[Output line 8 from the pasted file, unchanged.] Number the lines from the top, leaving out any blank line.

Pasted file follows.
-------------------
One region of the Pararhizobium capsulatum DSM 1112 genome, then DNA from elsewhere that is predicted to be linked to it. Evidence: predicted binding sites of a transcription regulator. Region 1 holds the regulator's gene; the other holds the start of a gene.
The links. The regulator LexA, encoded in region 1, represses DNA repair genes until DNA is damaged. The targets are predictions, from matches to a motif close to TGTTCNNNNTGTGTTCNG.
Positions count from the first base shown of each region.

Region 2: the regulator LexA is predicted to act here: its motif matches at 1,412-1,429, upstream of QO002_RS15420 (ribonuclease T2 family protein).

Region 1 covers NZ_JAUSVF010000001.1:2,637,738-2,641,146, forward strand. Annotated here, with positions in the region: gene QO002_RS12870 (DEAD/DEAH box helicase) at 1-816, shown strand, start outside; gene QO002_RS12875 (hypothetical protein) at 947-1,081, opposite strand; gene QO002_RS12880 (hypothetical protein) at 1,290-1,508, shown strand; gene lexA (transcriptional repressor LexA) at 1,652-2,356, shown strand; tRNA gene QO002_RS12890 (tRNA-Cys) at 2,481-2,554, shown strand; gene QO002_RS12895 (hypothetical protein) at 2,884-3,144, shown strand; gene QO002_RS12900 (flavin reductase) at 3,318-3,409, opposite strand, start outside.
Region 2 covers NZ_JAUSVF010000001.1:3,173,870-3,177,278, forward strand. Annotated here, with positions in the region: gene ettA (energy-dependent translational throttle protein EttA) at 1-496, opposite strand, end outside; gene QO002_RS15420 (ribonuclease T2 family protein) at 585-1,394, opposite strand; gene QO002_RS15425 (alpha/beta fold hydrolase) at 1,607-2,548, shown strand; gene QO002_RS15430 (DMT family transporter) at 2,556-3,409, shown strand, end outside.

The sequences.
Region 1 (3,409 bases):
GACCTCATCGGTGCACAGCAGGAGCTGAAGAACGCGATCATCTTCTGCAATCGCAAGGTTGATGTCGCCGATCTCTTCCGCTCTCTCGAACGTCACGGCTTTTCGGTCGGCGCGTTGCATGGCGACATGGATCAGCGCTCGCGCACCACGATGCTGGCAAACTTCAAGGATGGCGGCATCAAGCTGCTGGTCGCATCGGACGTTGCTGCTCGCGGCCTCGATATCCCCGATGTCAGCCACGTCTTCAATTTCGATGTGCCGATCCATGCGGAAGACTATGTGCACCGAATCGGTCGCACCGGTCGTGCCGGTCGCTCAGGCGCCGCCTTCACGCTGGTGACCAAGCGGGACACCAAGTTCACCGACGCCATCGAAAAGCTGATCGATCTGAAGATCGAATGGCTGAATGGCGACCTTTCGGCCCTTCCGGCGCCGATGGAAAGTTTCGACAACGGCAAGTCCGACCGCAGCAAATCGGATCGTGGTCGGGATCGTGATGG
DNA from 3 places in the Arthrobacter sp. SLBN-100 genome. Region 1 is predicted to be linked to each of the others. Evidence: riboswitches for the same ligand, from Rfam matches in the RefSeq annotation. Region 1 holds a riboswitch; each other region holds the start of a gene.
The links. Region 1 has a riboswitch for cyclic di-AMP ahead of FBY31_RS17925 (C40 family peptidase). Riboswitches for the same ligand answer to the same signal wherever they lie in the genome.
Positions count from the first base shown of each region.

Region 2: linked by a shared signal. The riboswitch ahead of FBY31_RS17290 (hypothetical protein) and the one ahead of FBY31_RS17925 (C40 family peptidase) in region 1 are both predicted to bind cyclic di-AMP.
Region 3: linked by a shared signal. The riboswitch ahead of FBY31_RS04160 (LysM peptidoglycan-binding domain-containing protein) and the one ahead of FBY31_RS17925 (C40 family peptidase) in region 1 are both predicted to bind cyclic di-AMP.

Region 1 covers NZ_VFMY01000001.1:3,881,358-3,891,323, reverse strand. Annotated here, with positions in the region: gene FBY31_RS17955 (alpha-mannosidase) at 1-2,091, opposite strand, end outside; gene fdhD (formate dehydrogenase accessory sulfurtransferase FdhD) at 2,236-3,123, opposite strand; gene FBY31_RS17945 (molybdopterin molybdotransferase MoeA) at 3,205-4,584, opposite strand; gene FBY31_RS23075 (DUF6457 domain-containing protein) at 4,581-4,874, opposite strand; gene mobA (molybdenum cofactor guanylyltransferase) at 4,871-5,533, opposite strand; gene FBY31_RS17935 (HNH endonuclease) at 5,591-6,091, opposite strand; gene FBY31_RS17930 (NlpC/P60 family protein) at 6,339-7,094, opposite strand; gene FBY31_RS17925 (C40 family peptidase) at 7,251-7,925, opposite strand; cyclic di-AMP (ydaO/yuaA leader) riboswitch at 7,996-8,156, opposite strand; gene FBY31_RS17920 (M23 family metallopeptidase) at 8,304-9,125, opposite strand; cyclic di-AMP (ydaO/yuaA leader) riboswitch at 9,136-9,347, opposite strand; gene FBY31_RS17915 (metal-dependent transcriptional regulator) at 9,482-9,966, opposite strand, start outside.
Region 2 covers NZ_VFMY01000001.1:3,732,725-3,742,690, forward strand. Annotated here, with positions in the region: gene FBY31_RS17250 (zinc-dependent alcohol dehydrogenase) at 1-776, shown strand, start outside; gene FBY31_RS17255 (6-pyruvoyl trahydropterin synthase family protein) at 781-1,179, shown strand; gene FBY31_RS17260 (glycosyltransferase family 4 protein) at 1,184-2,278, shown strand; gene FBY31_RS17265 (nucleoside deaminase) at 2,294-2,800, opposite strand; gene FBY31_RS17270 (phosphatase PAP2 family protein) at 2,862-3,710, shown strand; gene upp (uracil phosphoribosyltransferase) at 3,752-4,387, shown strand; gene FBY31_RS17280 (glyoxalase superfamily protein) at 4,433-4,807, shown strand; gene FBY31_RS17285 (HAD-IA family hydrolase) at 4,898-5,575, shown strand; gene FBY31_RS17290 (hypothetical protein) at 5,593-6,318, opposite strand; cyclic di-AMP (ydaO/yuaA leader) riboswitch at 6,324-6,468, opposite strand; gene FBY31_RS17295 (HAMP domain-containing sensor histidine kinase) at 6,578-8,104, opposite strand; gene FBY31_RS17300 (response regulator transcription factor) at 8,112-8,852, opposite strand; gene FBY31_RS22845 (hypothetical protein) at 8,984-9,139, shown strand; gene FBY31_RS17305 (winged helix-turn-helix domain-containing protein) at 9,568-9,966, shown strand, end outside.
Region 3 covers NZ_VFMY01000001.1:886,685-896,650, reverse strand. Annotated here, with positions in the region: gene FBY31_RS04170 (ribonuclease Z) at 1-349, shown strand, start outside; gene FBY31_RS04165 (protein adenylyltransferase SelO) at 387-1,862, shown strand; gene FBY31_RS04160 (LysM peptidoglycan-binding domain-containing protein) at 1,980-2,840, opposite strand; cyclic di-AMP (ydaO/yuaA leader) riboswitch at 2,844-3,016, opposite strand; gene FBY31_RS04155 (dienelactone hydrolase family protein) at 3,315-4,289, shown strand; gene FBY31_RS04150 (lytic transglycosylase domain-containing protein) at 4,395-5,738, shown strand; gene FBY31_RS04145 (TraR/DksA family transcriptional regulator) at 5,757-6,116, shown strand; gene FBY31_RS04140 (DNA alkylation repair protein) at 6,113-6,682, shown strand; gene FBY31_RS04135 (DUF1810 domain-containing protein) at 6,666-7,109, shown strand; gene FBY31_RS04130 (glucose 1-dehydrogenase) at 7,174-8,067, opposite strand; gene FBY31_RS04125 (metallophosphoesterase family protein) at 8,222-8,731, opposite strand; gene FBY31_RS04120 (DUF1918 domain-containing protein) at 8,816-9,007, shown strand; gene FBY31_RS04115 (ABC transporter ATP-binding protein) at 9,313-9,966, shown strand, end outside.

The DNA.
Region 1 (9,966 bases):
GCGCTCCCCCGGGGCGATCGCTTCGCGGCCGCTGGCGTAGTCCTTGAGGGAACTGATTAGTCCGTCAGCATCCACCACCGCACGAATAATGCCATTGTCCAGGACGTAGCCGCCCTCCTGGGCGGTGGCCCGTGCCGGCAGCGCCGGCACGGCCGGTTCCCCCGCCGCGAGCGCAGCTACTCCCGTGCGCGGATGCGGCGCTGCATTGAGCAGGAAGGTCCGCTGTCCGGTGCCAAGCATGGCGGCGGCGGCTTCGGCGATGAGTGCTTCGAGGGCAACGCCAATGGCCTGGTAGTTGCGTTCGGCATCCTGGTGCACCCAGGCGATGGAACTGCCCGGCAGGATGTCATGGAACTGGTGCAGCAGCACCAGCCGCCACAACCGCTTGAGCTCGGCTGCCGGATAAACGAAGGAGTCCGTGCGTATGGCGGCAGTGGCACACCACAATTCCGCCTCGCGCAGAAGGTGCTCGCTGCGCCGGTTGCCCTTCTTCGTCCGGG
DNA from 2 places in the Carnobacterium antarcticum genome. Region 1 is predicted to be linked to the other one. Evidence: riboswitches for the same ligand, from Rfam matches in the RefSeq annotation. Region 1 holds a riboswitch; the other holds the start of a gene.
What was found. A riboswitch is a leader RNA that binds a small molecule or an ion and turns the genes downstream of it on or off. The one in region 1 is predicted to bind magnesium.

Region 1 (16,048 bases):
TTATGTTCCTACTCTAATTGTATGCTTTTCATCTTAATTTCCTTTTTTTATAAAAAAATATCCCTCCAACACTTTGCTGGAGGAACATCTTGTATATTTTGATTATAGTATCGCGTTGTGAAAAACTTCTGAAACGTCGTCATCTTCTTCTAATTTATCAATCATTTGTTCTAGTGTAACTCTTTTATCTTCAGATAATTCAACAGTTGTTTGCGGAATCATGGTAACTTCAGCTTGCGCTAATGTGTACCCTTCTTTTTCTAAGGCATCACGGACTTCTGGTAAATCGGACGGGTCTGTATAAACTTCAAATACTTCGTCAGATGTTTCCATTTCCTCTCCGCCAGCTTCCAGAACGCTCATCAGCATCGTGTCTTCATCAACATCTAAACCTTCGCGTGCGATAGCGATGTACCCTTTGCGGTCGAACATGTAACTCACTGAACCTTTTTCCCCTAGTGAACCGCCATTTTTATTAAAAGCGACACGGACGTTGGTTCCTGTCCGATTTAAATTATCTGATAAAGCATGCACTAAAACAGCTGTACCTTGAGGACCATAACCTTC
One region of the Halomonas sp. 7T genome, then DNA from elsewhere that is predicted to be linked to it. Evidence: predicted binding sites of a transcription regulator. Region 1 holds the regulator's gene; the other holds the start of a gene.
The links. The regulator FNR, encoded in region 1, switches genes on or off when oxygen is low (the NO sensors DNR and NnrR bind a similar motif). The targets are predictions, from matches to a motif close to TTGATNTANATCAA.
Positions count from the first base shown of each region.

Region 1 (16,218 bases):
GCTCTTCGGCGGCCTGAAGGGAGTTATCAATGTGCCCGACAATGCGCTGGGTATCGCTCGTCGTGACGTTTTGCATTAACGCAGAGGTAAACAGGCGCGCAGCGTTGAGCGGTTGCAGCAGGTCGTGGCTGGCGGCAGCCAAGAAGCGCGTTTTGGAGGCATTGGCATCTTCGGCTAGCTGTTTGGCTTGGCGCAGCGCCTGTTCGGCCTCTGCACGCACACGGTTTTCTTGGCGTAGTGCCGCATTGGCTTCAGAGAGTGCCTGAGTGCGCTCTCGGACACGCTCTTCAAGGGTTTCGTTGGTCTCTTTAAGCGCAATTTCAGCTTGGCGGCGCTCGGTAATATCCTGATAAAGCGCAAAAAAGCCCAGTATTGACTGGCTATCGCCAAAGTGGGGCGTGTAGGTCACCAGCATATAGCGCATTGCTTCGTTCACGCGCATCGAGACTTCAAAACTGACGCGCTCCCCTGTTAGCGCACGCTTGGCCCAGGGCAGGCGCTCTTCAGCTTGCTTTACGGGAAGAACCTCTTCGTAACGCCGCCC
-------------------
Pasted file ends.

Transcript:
Region 1 (3,409 bases):